Local democracy and restricting cars

Sir, – I totally agree with Michael McDowell ("Council chief has no mandate for 'aggressive' plan to restrict cars in Dublin city", Opinion & Analysis, March 31st).

It is the responsibility of the elected councillors to decide how things should be in our city and not the non-elected chief executive, and they should only do so after extensive consultations with the city residents, shop owners and those who need to access the city on a regular basis.

The idea that one person, whom I understand is an “avid” cycling enthusiast, should decide the future of our city is ridiculous, and the councillors should not permit it. – Yours, etc,



Dublin 18.

Sir, – Michael McDowell makes the case that it’s not the place of a chief executive to mandate the transport choices available to residents of cities, and that this should be left to councillors. He could have stuck to this line of reasoning and made a case for expanding the role of local democracy, limiting the power of chief executives, and suggesting ways of replacing the role with something that’s more democratic.

Unfortunately, he chose instead to leave us hanging on the matter of representation and to pivot to his musings on urban car use.

As well as the usual “not everyone can use a bike” strawman, we were treated to the insight that “much of our present road congestion is a consequence of the favouring of pedestrians and bike lanes”.

If you view a city from the windscreen of a car then it may appear this way, but to those of us on foot or on bike, I can assure Mr McDowell that Dublin (and other Irish cities) are a very long way from favouring pedestrians and cyclists, and that congestion definitely existed before the recent modest improvements in some areas. – Yours, etc,




Sir; –I am just wondering if Owen Keegan, as the manager of Dublin City Council, would commission a survey to establish who are the people who actually live within the council’s constituencies?

The headline in your paper on Monday, "Council chief to 'aggressively restrict' space for cars" (News, March 28th), makes me think that Mr Keegan has decided to make life extremely difficult for people with disabilities, older people who are no longer able to use bikes, people who work in situations where using a bike to get to work is not feasible, and those people who have to use their cars for work.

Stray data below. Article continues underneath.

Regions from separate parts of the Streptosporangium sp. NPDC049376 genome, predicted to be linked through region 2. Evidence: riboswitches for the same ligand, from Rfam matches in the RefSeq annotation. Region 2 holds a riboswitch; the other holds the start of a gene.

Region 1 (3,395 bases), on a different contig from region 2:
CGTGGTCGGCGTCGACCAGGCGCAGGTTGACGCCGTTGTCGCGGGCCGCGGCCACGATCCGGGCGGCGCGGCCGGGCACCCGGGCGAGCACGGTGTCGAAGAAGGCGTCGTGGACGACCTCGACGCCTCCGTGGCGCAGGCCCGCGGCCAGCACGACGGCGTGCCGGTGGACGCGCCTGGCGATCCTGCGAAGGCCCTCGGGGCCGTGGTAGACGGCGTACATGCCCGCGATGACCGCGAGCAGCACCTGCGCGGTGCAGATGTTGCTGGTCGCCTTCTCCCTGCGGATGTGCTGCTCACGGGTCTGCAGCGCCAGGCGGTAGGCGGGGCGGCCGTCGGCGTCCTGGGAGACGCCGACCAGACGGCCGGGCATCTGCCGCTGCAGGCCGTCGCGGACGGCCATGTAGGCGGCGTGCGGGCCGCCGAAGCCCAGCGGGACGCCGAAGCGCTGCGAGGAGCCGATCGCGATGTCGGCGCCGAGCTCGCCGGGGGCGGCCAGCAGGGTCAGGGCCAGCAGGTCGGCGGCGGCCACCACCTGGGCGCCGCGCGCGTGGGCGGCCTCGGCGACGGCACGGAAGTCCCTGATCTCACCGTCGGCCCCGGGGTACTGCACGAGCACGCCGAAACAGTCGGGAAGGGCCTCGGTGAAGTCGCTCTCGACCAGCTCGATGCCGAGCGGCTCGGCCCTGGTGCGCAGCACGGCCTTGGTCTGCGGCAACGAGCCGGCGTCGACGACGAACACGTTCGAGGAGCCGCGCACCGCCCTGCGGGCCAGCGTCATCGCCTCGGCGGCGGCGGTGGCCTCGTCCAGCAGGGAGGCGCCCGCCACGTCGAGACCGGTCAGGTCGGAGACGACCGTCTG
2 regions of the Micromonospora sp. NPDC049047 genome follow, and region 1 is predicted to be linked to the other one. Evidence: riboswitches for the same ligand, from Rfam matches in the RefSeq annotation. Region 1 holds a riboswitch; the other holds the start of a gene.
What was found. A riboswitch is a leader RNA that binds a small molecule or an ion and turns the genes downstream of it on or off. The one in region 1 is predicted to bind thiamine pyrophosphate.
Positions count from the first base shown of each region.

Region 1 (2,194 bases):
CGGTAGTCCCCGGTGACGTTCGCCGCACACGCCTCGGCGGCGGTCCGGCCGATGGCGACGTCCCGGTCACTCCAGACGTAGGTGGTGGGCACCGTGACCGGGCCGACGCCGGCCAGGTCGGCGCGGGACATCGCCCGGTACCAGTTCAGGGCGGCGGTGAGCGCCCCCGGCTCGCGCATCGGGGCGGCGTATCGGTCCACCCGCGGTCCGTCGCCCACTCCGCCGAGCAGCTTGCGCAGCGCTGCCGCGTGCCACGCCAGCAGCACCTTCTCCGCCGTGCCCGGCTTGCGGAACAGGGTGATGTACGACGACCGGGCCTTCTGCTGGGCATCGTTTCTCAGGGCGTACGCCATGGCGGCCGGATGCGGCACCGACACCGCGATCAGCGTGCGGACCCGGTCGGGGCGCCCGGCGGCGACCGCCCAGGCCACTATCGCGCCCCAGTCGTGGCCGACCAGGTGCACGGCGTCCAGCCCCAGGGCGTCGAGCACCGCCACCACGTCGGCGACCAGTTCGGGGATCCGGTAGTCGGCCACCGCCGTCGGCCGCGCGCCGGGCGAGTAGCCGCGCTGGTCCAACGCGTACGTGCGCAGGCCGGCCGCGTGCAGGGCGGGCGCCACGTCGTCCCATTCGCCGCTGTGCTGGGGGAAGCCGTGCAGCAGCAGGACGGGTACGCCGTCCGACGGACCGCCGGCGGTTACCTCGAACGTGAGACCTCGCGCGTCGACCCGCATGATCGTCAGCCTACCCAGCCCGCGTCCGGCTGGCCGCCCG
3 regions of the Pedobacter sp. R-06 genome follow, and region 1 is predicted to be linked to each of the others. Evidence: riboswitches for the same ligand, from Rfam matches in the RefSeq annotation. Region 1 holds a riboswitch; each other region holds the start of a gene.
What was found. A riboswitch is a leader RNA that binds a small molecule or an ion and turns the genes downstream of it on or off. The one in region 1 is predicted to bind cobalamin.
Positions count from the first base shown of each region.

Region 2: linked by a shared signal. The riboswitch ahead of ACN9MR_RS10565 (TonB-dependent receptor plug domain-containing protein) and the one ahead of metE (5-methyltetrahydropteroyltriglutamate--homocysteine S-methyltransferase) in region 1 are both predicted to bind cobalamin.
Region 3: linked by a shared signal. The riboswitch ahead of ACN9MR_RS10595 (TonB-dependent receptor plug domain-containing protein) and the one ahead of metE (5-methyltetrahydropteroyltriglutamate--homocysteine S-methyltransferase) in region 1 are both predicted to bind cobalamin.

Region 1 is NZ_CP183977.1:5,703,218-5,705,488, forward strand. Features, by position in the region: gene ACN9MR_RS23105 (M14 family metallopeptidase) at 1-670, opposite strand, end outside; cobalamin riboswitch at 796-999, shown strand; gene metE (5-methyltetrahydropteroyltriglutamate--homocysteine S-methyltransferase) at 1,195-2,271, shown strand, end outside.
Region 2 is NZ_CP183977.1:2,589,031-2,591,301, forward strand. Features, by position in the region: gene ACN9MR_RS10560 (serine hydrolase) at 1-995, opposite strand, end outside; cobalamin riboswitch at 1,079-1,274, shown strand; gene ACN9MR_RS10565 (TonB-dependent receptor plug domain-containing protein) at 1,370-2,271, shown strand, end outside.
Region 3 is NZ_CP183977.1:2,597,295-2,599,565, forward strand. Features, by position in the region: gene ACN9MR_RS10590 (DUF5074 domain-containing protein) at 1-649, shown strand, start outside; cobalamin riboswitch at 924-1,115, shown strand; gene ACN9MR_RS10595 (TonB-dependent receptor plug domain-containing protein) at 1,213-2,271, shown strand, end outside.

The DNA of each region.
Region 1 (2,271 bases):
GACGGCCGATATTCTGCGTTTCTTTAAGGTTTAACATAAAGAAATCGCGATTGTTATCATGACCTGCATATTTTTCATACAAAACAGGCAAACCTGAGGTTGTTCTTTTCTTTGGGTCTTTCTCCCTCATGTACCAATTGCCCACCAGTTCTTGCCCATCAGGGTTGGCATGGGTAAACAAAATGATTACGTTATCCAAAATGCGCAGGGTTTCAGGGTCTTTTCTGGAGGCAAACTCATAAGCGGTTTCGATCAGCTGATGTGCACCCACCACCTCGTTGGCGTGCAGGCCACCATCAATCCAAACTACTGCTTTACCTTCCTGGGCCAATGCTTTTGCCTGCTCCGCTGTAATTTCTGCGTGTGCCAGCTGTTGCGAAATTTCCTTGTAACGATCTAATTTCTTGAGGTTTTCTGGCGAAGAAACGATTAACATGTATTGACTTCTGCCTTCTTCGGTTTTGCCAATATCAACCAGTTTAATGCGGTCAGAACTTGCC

So wouldn’t it be fair for Mr Keegan to conduct a survey to find out how many people’s lives he will be disrupting by aggressively restricting space for cars? – Yours, etc,



Dublin 6.

Sir, – Michael McDowell claims that “bringing toddlers to and from creches . . . can’t only be done by bike”.

Our three kids, over the years, were all brought to the creche, which was three kilometres away, in a modern, safe and comfortable trailer attached to our e-bike. No traffic. No stress. – Yours, etc,




Sir, – It is sad to see Michael McDowell, formerly a champion of radical thinking and bane of the establishment’s cosy consensus, continue his journey to becoming an anti-change crank. – Yours, etc,


Dublin 7.

Sir, – To clarify my original point in response to Maria O'Brien's letter of March 30th, she is correct in considering public transport the first choice for city travelling. The potential of cycling as a viable alternative is the point of disagreement.

I take the point regarding commuting time comparisons but suggest that if she were to recalculate those times and allow for the commuter being in the company of Sarah, a child of nine months or so, and Matthew, a precocious toddler with a love for adventure and exploration, she would find the time spent expanded exponentially.

I would implore Dublin City Council chief executive Owen Keegan, therefore, to concentrate his attention on funding and streamlining public transport in the city and leaving the bicycles for the weekend and the Wicklow Mountains.

If he won’t, I would then implore Dublin City Council to find someone who will. It is to Dublin City Council that Mr Keegan must answer, after all. – Is mise,



Dublin 7.